A Fu Manchu of the dot com age?
Claims that Chinese cyber-spies are plotting world domination through the World Wide Web are greatly exaggerated.
At the G20 summit last week, the West welcomed China as a new and equal player. Just before that, however, paranoia broke out over China’s ability to use IT to bug and disrupt life in the West. Behind the feelgood welcoming of the Chinese to the world’s leading ‘community of nations’, then, lie growing worries about China’s supposed long-term plans for world domination.
Some time back, the Dalai Lama, Buddhist pretender to the throne of Tibet, asked the Citizen Lab at the Munk Centre for International Studies in Toronto to check his IT systems. Reporting on their findings at the end of March, Munk’s researchers, working with the SecDev Group in Ottawa, claimed to have uncovered something much bigger than a threat to the man in saffron robes. They revealed the existence of something they called GhostNet, a China-based plot to hack into 1,295 official, media and NGO machines in no fewer than 103 countries. Indeed, the Canadians insisted that the machines were themselves turned into listening and watching devices (1).
At just the same moment, British officials publicly woke up to an equally unnerving development: China’s telecommunications equipment giant, Huawei, had been fitting out British Telecom’s much-noised Twenty-First Century Network (2). Worse, as The Sunday Times exclaimed, Huawei ‘was allegedly founded with significant funding from the Chinese state’, and China might thus ‘have gained the capability to shut down Britain by crippling its telecoms and utilities’ (3).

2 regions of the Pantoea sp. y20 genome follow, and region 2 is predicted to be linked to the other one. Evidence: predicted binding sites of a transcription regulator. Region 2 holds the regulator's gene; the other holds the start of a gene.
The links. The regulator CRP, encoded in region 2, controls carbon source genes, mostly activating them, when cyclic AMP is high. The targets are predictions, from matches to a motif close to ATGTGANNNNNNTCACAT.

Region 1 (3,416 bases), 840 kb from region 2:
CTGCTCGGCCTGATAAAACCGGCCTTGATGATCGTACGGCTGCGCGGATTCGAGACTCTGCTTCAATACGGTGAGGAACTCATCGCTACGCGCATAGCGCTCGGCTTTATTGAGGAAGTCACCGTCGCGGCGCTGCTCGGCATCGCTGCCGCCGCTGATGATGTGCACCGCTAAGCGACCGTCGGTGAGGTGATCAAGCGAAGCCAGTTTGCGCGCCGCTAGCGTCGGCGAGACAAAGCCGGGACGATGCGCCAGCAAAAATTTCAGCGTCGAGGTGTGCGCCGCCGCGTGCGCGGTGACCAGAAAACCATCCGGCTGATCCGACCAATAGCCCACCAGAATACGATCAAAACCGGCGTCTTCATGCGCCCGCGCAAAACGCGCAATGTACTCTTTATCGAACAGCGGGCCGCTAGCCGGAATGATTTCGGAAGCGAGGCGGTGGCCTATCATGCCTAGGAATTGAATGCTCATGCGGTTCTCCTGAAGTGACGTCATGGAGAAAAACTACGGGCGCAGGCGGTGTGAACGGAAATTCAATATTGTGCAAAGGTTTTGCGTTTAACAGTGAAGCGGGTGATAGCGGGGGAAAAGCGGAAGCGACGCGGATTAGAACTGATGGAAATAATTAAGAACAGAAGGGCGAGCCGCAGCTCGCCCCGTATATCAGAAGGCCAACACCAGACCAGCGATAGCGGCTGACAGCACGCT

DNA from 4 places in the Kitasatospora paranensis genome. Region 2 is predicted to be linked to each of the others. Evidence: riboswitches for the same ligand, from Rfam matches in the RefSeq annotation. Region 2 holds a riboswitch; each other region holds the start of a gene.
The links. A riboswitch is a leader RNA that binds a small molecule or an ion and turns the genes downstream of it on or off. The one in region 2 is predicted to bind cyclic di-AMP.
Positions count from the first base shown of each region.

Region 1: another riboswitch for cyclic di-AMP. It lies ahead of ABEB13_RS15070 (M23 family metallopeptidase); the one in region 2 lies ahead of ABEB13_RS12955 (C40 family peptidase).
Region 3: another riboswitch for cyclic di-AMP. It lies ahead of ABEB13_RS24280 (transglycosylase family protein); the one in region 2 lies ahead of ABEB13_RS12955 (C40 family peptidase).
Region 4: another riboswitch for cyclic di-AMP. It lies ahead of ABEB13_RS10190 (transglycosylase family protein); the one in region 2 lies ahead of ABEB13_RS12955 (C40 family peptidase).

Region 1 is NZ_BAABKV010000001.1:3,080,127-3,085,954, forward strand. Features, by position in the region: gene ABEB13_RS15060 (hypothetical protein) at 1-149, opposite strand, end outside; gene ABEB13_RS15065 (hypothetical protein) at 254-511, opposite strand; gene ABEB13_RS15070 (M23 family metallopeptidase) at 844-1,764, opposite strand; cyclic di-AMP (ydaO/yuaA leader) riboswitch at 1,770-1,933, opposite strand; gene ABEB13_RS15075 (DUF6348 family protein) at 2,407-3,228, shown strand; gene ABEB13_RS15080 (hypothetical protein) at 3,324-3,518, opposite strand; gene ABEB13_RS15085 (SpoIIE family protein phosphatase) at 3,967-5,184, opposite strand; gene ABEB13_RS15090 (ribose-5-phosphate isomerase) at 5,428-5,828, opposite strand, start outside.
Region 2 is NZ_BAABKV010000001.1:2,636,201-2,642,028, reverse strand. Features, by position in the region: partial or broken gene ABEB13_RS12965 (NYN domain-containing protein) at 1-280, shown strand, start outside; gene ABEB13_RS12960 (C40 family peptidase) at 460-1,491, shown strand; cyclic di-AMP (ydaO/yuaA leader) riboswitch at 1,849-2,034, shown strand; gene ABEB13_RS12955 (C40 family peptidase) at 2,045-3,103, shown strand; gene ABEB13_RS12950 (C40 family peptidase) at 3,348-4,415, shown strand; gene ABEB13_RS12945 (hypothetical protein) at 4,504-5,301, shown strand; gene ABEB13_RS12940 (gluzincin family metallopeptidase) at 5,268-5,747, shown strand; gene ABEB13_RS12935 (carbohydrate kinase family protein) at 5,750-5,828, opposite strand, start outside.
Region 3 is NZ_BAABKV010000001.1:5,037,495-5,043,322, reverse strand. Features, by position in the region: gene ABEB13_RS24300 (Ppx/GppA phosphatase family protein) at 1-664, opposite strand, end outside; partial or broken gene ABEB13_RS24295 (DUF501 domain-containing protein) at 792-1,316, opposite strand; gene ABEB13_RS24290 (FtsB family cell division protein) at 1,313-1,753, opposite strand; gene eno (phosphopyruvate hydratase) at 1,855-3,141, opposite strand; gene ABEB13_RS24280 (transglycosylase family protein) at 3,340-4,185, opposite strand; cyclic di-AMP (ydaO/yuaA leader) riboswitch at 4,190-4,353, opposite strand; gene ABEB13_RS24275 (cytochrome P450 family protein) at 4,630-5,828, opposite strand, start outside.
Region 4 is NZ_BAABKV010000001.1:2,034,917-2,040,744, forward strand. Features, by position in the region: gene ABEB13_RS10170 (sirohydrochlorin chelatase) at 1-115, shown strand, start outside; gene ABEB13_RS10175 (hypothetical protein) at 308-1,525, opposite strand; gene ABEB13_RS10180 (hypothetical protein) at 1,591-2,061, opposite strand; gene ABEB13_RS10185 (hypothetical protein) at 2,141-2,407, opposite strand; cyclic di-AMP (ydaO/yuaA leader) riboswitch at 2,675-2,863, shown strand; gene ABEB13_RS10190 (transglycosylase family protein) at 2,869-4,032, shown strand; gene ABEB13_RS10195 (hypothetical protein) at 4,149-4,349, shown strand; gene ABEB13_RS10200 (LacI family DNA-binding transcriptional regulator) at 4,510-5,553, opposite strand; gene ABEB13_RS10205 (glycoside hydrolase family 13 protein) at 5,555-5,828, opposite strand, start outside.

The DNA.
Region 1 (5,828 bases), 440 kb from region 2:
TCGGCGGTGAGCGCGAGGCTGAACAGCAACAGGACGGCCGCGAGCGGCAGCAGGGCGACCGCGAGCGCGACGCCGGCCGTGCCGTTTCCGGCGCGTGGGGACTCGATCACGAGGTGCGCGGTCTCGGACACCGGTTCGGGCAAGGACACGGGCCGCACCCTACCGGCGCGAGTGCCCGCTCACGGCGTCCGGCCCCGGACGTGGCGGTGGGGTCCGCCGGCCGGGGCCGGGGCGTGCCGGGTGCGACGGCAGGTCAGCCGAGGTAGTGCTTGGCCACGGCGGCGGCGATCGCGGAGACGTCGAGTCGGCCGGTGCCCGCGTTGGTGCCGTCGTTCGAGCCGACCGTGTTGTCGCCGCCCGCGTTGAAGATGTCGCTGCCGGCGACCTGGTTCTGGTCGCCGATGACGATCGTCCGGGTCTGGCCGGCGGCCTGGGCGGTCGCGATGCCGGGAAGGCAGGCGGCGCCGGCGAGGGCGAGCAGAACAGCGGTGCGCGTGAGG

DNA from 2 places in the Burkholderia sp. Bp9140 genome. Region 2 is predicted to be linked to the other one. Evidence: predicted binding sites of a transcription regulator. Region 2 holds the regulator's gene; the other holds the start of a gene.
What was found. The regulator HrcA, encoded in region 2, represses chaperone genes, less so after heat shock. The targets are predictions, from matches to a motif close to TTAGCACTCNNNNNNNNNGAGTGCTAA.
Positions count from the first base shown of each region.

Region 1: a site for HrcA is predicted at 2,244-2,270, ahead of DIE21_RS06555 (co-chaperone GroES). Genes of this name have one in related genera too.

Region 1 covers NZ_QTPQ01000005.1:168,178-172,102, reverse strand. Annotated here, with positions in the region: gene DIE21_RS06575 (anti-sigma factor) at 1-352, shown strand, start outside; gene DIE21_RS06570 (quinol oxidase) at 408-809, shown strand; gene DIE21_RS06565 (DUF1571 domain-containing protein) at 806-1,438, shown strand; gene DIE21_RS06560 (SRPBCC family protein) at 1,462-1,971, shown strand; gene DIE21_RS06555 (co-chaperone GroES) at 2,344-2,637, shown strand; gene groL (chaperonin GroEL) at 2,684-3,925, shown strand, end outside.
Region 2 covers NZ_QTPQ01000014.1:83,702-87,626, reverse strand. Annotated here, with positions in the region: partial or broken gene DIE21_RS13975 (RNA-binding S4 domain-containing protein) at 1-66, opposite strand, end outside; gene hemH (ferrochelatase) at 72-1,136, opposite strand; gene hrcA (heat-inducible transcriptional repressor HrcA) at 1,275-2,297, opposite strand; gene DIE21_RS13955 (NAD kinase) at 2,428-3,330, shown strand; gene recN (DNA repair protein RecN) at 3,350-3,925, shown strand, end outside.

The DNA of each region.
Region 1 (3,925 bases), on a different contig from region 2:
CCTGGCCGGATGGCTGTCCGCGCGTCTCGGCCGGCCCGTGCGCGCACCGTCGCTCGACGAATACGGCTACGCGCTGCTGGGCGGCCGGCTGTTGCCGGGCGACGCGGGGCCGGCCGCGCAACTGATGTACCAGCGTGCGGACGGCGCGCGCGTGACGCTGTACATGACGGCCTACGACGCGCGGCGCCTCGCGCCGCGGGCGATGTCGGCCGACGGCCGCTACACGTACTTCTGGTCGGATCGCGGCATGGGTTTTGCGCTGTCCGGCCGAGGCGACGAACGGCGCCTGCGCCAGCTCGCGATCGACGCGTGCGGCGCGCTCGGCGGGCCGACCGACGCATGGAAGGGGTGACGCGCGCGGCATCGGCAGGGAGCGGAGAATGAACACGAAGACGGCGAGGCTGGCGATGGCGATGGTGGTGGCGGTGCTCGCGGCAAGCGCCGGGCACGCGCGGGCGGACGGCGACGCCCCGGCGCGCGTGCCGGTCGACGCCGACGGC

In fact, it doesn’t take China to shut down the West. British Telecom exchanges often drop internet service. Power cuts have come to several parts of England in recent months (4). President Barack Obama himself hopes to rebuild America’s electricity grid, so much has it fallen into disrepair. Compared with the peril of Yellow Electrons, the grey circuits of capitalist decay are by far the bigger danger.
As it happens, the Canadian researchers were a lot more scrupulous than those who reported them. They wrote: ‘Attributing all Chinese malware to deliberate or targeted intelligence-gathering operations by the Chinese state is wrong and misleading… China is presently the world’s largest internet population. The sheer number of young digital natives online can more than account for the increase in Chinese malware… Cybercrime kits are now available online, and their use is clearly on the rise, in some cases by organised crime and other private actors.’ (5)
Contrast this with British media reaction to the Munk report. For the Sunday Telegraph’s man in Shanghai, it was simply ‘the latest sign of China’s determination to win a future “information war”’ (6). On the website of the Sun, Munk had ‘not conclusively been able to detect the identity or motivation of the hackers’, but, tellingly, ‘calls to China’s Foreign Ministry and Industry and Information Ministry rang unanswered Sunday’ (7) – as if China’s government should be on call to British tabloids on Sundays to confirm or deny allegations of espionage.
No doubt Beijing is fully engaged in every kind of human- and signals-based intelligence. But so are the authorities in the West. And for The Sunday Times to go on about Huawei’s involvement with the Chinese state is really… an insult to the intelligence. British experts in telecommunications are fully involved with MI5 and MI6. In the US, no fewer than 16 spy agencies exist. There, President Barack Obama’s director of national intelligence, Admiral Dennis Blair, recently announced that the National Security Agency, which ran George W Bush’s eavesdropping, is likely to get an expanded role (8) – all for defensive purposes, of course.